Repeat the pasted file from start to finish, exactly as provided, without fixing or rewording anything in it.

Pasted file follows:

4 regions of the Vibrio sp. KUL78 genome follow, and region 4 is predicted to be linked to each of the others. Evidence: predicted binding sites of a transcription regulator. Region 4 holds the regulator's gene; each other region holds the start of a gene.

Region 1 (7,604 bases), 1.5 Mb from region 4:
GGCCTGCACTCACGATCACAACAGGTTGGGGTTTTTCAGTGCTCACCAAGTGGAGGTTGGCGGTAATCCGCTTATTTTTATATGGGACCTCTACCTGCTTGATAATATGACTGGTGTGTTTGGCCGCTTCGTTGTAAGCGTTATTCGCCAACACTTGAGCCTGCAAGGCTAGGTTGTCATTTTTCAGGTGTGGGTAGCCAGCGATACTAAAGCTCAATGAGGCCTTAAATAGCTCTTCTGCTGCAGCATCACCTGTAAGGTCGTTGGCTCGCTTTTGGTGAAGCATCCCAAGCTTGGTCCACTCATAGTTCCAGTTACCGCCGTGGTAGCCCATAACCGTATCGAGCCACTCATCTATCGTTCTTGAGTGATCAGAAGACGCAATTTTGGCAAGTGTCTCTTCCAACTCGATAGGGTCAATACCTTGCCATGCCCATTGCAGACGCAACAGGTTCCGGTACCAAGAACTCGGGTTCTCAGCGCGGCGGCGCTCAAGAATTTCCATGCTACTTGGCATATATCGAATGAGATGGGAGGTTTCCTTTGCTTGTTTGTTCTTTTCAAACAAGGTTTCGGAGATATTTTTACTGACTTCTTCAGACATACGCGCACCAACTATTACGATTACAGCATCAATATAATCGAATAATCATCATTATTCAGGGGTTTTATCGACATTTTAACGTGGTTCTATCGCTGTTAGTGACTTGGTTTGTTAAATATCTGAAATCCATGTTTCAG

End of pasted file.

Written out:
4 regions of the Vibrio sp. KUL78 genome follow, and region 4 is predicted to be linked to each of the others. Evidence: predicted binding sites of a transcription regulator. Region 4 holds the regulator's gene; each other region holds the start of a gene.

Region 1 (7,604 bases), 1.5 Mb from region 4:
GGCCTGCACTCACGATCACAACAGGTTGGGGTTTTTCAGTGCTCACCAAGTGGAGGTTGGCGGTAATCCGCTTATTTTTATATGGGACCTCTACCTGCTTGATAATATGACTGGTGTGTTTGGCCGCTTCGTTGTAAGCGTTATTCGCCAACACTTGAGCCTGCAAGGCTAGGTTGTCATTTTTCAGGTGTGGGTAGCCAGCGATACTAAAGCTCAATGAGGCCTTAAATAGCTCTTCTGCTGCAGCATCACCTGTAAGGTCGTTGGCTCGCTTTTGGTGAAGCATCCCAAGCTTGGTCCACTCATAGTTCCAGTTACCGCCGTGGTAGCCCATAACCGTATCGAGCCACTCATCTATCGTTCTTGAGTGATCAGAAGACGCAATTTTGGCAAGTGTCTCTTCCAACTCGATAGGGTCAATACCTTGCCATGCCCATTGCAGACGCAACAGGTTCCGGTACCAAGAACTCGGGTTCTCAGCGCGGCGGCGCTCAAGAATTTCCATGCTACTTGGCATATATCGAATGAGATGGGAGGTTTCCTTTGCTTGTTTGTTCTTTTCAAACAAGGTTTCGGAGATATTTTTACTGACTTCTTCAGACATACGCGCACCAACTATTACGATTACAGCATCAATATAATCGAATAATCATCATTATTCAGGGGTTTTATCGACATTTTAACGTGGTTCTATCGCTGTTAGTGACTTGGTTTGTTAAATATCTGAAATCCATGTTTCAG